Throughout the tournament, there were many doubts whether another edition would be held, as the first one — sportingly and diplomatically speaking — was a complete failure. "No man can hope to excel at games unless he has perfect body balance," said George Duncan, to his friend Dr. M'Ewan. "I don't care whether you take golf, cricket, boxing, or football, it makes no difference. The athlete so equipped will always be in the forefront." Son of an eminet surgeon, a professor in Glasgow University, Dr. M'Ewan and the famous Aberdeen golfer, dearly loved to ventilate their opinions when they met a the Fulham F.C. headquarters in the years of the Great War. I was resident in London then, and Phil Kelso and I would often be drawn into the discussion as one or other appealed support in an argument provoked by their favourite theme. "George has the right end of the stick," Phil would chip in, with the sole object of prolonging the duel between two sportsmen whose analysis of the merits of boxing champions and style in boxing held Phil and I enthralled. No less entertaining were their views on football celebrities. George Duncan always cited Bobby Walker as the perfect model of body balance. Those who can link past and present outstanding soccer personalities, and are qualified to judge. I am convinced, will be in agreement in awarding pride of place to Bobby Walker as the most brilliant inside right of all time. The golfer who amazed the gallery with his fireworks, on the links, is still a close student of football, and his opinions concerning the greatest of all Heart of Midlothian players have not changed. Of Bobby Walker, R. S. M'Coll, of Queen's Park, a centre-forward comparable with the great one of soccer, remarked after the rout of England's brilliant team at Celtic Park in 1900, that the idol of Tynecastle was "the most wonderful forward he had ever played with." That match was Bobby's debut against the Saxons, and he was still wearing Scotland's colours against England thirteen years later for the eleventh time in a career of brilliant service to his only senior club, and to his country. Altogether, he collected 44 caps, and only Alan Morton equalled his appearances against England. Let's quote some other authorities on the genius of Walker. Naively put was Jacky Robertson's testimony when he peerless Bobby was nearing the end of his career. "There never was the like of him. He has eight feet when he walks into you, and you always go for the wrong pair." He was as big a puzzle to his opponents and almost as difficult to stop when nearing the end of his playing days as in his first season with the Hearts. A striking tribute from a man who captained International teams, and had played for Everton, Southampton and Rangers. A Celtic half-back making a first appearance against Bobby Walker at Parkhead, turned to his captain, Jamie Hay, for advice. "Keep your eye on the ball. It's your only chance. If you try to follow Bobby, he'll have you as dizzy as a duck." "It was my misfortune never to have seen Walker play. I have heard the leaders of football throughout England say that Bobby Walker was the ideal forward, and there was no one in England at any period 'quite so good" — so said the late Herbert Chapman. There was something in Bobby's personality and skill as a footballer that the others seemed to lack. He stood 5ft. 8ins. and at 11st. 8lbs. was physically as near the perfect model footballer as ever played. Years ago, I wrote that the spell of Bobby Walker's genius with a ball at his feet fascinated all who saw him play. He was masterful in dibbling, swerving and feinting, and a master of the unexpected goal. Sometimes he would meander through a defence, with the ball and make a goal appear ever so easily taken — it was a flash of genius. At other times, he would fire a goal from long range to confound experts. Goalkeepers feared his approach. Strong of body, he could resist and give a heavy body charge without losing balance. As fair a player as the game ever produced, he rarely spoke on the field, unless when imparting friendly advice to a young player. I saw Ernest Needham of Sheffield, a wing half comparable with George Brown, give up Bobby as a bad job when he was opposed to him in International games in 1901 — one an Inter-League at Ibrox and the other the classic struggle at the Crystal Palace. The pair had never come together before. Needham did not get a kick at the ball, as the saying goes, in the first match. In the other, Needham took the outside man and left the sturdy Corinthian, W. J. Oakley, to look after Bobby Walker invited the challenge of Oakley, and just when the stalwart back believed he had his man in the tackle, Bobby had whisked the ball clear to John Campbell of Celtic. But enough! Neither England's best back of the period nor Scotland's Jock Drummond ever learned the secret of how to stop Bobby.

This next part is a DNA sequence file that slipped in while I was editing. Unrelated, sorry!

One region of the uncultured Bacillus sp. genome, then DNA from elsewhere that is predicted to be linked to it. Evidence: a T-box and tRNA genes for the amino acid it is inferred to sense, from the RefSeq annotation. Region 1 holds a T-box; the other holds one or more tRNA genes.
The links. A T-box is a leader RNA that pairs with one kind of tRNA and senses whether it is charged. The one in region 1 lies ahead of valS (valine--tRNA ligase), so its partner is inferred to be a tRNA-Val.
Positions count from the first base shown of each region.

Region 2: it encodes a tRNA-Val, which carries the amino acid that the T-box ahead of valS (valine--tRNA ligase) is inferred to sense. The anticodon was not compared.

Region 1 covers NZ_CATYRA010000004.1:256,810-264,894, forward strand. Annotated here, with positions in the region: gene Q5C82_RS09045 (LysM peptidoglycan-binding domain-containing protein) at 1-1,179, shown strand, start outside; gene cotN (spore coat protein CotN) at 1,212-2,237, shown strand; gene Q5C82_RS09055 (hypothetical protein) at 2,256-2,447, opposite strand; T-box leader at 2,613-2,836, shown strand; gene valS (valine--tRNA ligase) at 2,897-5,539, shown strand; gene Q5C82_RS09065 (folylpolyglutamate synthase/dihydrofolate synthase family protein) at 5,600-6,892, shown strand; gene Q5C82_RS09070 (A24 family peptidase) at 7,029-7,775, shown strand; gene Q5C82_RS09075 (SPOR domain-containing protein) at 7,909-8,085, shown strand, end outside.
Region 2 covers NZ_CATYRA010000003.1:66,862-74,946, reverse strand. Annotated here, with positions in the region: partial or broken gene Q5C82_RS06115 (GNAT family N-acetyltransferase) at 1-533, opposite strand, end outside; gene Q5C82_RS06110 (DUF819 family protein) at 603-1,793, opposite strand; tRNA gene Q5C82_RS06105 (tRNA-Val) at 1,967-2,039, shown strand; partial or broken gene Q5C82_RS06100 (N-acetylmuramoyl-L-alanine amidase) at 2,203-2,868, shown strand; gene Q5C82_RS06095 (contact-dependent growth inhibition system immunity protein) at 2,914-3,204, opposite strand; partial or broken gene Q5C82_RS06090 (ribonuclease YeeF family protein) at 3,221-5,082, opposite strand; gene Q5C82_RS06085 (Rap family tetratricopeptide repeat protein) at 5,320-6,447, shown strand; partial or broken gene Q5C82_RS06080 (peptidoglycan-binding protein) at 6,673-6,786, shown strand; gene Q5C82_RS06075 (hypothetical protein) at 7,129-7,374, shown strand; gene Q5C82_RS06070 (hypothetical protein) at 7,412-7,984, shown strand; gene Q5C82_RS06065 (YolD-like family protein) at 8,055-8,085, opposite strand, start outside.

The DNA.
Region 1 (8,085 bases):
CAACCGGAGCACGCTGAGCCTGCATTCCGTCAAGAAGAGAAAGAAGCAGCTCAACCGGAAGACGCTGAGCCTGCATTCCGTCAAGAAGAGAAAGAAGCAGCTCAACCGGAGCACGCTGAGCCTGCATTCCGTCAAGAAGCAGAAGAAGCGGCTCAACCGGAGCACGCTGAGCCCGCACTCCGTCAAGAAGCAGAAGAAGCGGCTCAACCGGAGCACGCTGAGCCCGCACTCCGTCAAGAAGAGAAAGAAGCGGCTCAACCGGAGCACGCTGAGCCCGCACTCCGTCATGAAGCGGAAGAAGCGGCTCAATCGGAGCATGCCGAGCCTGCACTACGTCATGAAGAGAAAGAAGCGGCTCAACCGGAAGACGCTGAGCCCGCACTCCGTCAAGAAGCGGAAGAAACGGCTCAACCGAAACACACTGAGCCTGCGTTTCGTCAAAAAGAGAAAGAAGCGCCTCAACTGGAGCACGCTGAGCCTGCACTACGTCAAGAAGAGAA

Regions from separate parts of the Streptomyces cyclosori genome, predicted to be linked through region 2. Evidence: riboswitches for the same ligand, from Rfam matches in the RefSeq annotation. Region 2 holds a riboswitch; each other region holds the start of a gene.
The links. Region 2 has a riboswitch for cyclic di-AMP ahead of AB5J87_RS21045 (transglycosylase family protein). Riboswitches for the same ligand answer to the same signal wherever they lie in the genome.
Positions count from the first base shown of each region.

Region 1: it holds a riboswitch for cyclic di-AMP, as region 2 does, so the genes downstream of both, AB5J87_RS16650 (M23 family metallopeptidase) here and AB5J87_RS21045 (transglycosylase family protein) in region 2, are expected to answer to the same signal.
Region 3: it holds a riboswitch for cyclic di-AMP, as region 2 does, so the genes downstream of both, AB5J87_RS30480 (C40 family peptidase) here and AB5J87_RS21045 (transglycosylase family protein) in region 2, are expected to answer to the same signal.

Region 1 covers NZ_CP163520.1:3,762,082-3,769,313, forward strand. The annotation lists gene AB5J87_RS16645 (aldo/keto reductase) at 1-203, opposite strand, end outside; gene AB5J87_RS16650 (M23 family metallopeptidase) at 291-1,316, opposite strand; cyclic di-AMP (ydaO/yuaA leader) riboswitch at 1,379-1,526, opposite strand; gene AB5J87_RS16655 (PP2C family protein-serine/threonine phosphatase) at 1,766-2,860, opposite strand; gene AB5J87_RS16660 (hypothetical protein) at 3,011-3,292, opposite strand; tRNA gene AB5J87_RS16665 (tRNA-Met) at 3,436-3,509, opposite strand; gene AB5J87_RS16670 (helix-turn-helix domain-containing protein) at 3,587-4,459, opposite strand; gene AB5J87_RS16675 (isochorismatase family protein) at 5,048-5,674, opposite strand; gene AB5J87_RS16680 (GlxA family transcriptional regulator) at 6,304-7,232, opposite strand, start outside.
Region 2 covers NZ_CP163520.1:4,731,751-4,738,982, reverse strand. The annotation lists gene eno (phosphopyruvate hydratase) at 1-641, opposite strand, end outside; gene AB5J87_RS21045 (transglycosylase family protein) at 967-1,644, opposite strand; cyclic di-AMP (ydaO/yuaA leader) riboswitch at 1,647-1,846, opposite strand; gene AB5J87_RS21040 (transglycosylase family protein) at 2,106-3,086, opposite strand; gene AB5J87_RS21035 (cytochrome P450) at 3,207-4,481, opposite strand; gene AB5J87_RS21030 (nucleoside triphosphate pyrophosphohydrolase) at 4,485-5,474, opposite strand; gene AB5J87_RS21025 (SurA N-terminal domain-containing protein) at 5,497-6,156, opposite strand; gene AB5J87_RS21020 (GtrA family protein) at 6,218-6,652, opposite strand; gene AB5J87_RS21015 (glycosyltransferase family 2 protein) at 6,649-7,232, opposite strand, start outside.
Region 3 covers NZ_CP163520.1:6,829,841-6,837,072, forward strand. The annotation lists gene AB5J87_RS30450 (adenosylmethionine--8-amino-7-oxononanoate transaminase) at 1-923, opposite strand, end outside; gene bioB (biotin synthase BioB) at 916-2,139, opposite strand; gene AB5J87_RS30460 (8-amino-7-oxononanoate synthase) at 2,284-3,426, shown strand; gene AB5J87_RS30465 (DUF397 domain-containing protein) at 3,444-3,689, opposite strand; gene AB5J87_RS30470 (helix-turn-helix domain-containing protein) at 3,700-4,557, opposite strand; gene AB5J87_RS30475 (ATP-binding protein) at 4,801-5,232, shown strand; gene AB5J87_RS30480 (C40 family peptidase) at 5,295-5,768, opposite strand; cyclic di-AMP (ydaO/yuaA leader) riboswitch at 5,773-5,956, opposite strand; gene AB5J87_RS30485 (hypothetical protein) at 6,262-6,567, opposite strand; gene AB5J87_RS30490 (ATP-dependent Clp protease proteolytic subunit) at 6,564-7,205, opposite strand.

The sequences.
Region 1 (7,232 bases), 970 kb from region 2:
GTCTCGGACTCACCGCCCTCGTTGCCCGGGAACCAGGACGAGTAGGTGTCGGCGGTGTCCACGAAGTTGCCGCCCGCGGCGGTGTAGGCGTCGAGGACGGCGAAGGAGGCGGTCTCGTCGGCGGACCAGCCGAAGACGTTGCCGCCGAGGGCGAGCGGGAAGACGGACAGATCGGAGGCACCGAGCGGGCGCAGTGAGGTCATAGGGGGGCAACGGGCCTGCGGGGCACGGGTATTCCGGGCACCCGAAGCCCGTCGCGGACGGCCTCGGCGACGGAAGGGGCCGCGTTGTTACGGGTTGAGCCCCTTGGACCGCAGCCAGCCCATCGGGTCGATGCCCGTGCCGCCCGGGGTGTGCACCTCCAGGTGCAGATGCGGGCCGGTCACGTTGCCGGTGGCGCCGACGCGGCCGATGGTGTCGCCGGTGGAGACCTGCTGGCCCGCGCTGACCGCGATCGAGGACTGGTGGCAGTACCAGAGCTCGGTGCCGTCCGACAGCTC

First Division, 27th match: 02/02/1935, Arsenal F.C. — Sheffield Wednesday F.C. 4:1 (0:0) Place: Highbury, London — Referee: Linesmen: Attendance: 52.922. Arsenal F.C. Coach: George Allison. XI: Moss — Male, Hapgood — Crayston, Roberts, Copping — Hulme, Bastin, Drake, James, Beasley. Sheffield Wednesday F.C. XI: Brown — Nibloe, Catlin — Sharp, Millership, Burrows — Hooper, Surtees, Palathorpe, Burgess, Rimmer. Goals: James(3, ).